Rotated Windows

I’d forgotten about this until I stumbled across a reference to it again recently.

This was a little hack I worked on back in 2004, with Mac OS X Tiger (10.4).  Yes, kids, macOS was called Mac OS X back in ye Olden Times.

Rotated Windows example screenshot

Wow, Slashdot looked even uglier than I remember, back then.  Though amusingly my daily reading list hasn’t changed substantially – it still features Slashdot and MacSurfer’s Headline News.

Also… 1024 x 768.  That’s just over 5% of the resolution of my current display (27″ Retina iMac).  It’s nearly as big as my iPhone 6s’s screen.

Man, do I not miss those shitty old monitors.

I don’t recall what the exact impetus was for the project.  I do recall that I was spurred on by Claus Atzenbeck, who was doing some kind of academic work into graphical user interfaces and, IIRC, wanted a way to explore window rotation and general manipulation in a real OS.

Claus’s personal website still exists, all these years later, though alas the link to his relevant research is now broken.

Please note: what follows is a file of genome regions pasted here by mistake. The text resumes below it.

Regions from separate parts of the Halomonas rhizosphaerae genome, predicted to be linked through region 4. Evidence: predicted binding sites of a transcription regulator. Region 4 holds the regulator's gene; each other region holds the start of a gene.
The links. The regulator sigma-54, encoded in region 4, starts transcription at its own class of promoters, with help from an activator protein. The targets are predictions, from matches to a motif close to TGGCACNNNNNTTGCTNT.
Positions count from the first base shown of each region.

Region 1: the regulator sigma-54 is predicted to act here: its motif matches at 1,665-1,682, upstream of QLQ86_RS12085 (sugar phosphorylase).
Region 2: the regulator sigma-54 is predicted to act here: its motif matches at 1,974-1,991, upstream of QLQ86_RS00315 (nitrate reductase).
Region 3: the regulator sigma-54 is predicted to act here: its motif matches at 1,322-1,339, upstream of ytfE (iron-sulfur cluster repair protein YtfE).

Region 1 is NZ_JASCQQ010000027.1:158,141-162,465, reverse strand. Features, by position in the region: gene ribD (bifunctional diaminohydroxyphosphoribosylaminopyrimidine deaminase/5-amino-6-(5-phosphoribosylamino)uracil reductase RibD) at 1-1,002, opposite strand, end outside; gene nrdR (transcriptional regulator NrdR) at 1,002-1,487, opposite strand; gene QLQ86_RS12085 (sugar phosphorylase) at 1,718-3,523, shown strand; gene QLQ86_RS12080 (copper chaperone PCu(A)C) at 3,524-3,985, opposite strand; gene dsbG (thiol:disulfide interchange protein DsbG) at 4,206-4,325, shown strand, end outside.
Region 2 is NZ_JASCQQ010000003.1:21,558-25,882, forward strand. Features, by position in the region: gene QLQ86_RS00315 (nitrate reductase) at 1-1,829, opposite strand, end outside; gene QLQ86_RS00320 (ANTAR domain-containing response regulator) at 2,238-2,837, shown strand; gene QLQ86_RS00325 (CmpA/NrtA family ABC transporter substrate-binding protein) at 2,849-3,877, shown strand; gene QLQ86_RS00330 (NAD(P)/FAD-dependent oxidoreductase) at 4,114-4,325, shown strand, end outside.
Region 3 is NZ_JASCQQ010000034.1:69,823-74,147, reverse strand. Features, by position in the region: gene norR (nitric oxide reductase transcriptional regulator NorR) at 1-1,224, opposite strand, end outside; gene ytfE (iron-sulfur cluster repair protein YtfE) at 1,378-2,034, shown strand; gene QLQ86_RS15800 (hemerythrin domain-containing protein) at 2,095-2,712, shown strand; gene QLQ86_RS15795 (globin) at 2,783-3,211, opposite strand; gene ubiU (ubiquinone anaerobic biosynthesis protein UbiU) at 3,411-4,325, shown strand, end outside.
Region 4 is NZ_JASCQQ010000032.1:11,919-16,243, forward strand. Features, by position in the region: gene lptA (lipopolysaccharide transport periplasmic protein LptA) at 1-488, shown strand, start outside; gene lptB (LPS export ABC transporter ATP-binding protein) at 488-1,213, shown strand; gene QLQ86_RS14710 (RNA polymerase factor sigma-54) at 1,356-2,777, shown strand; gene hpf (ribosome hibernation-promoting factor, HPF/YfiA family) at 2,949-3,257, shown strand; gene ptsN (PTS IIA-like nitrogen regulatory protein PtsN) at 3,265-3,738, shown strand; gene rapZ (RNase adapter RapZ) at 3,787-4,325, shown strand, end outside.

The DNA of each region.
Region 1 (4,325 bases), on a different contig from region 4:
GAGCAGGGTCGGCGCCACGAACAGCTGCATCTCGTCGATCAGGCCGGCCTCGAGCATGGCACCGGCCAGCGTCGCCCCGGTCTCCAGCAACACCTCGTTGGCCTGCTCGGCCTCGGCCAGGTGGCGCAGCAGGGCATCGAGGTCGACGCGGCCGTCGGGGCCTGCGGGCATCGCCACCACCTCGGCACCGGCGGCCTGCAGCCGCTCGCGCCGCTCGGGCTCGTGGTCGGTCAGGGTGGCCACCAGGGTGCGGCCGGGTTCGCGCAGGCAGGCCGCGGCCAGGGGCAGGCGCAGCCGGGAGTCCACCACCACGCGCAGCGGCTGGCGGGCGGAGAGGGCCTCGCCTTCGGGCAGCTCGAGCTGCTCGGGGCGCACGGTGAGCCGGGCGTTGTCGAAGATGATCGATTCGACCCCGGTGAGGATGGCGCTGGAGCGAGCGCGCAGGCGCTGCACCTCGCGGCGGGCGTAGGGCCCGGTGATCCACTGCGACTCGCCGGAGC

What reminded me of this was finding an attribution to me in a header file that was associated with the project – CoreGraphicsServices.h.  This was something I generated (presumably with the help of class-dump or similar) from the CoreGraphicsServices framework, and then partially reverse-engineered (in the sense of figuring out parameter types, function prerequisites, etc).  It’s what was necessary to find & use the private APIs for doing window geometry manipulation.

And the only reason my name is on it is because I splatted a 3-clause BSD license into the header file I made, which in hindsight seems highly dubious since the APIs themselves are owned by Apple (insofar as one can ‘own’ APIs, I guess…).

A quick web search reveals a few more mentions:

The source & other paraphernalia were originally posted on my La Trobe University student web hosting account, though of course that’s long gone.  Here’s the original StuffIt archive, if you’re interested.  I don’t actually know if it’s the very latest version – I do still have the project in full – but it’s the latest version I ever published, AFAIR.

I leave it as an exercise to the reader on how to decompress StuffIt files in this day and age. 🙂